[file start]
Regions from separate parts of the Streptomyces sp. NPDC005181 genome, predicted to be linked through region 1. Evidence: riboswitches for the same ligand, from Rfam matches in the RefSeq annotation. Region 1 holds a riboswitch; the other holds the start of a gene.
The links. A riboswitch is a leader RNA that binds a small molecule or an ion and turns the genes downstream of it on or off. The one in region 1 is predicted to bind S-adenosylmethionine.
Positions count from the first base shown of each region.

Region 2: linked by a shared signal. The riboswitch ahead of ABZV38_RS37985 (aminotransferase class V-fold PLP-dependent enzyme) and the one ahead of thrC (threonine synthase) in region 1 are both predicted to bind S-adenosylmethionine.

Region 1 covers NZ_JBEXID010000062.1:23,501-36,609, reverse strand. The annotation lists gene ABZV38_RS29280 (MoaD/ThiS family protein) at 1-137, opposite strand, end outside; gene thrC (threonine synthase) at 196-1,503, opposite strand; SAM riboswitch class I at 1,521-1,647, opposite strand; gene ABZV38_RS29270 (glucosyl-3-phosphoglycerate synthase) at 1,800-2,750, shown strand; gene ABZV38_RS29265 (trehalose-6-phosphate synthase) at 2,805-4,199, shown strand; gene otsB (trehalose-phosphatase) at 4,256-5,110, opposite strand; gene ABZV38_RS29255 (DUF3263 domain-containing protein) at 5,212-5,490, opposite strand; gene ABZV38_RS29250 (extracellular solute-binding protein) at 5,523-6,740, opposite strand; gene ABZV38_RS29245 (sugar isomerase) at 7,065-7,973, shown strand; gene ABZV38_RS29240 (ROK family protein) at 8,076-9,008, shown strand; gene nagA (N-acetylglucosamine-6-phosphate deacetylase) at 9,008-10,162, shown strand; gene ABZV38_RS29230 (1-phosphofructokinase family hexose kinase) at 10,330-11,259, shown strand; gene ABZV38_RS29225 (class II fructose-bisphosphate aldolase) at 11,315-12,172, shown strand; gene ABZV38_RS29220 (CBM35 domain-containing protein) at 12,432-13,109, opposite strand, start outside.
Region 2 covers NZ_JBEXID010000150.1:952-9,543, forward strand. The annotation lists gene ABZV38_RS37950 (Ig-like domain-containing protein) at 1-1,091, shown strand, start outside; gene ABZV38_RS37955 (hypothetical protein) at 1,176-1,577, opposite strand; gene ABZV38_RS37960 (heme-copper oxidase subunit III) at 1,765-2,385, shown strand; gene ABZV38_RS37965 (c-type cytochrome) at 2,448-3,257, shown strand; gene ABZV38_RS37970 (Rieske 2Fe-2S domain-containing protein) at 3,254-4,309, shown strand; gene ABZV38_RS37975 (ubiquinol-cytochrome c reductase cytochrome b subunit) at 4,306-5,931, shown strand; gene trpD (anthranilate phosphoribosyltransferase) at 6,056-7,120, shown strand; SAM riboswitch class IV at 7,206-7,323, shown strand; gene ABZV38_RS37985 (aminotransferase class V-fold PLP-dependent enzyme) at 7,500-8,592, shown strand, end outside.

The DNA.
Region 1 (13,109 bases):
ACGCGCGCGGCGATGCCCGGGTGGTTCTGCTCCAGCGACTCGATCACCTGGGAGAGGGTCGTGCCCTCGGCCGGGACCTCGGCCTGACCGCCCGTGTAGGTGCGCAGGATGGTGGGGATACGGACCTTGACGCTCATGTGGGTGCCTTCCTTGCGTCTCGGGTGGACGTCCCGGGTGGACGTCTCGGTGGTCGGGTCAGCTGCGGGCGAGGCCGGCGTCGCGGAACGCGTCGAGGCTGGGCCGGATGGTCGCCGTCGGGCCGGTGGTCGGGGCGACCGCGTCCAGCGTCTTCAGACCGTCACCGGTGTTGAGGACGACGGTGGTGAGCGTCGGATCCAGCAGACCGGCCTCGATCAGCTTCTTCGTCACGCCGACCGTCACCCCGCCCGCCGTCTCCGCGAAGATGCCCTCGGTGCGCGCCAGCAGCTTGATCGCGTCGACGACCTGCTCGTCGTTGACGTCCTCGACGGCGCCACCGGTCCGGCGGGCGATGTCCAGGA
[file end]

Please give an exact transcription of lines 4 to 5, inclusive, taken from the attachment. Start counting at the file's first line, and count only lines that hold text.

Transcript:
Region 2: linked by a shared signal. The riboswitch ahead of ABZV38_RS37985 (aminotransferase class V-fold PLP-dependent enzyme) and the one ahead of thrC (threonine synthase) in region 1 are both predicted to bind S-adenosylmethionine.

Region 1 covers NZ_JBEXID010000062.1:23,501-36,609, reverse strand. The annotation lists gene ABZV38_RS29280 (MoaD/ThiS family protein) at 1-137, opposite strand, end outside; gene thrC (threonine synthase) at 196-1,503, opposite strand; SAM riboswitch class I at 1,521-1,647, opposite strand; gene ABZV38_RS29270 (glucosyl-3-phosphoglycerate synthase) at 1,800-2,750, shown strand; gene ABZV38_RS29265 (trehalose-6-phosphate synthase) at 2,805-4,199, shown strand; gene otsB (trehalose-phosphatase) at 4,256-5,110, opposite strand; gene ABZV38_RS29255 (DUF3263 domain-containing protein) at 5,212-5,490, opposite strand; gene ABZV38_RS29250 (extracellular solute-binding protein) at 5,523-6,740, opposite strand; gene ABZV38_RS29245 (sugar isomerase) at 7,065-7,973, shown strand; gene ABZV38_RS29240 (ROK family protein) at 8,076-9,008, shown strand; gene nagA (N-acetylglucosamine-6-phosphate deacetylase) at 9,008-10,162, shown strand; gene ABZV38_RS29230 (1-phosphofructokinase family hexose kinase) at 10,330-11,259, shown strand; gene ABZV38_RS29225 (class II fructose-bisphosphate aldolase) at 11,315-12,172, shown strand; gene ABZV38_RS29220 (CBM35 domain-containing protein) at 12,432-13,109, opposite strand, start outside.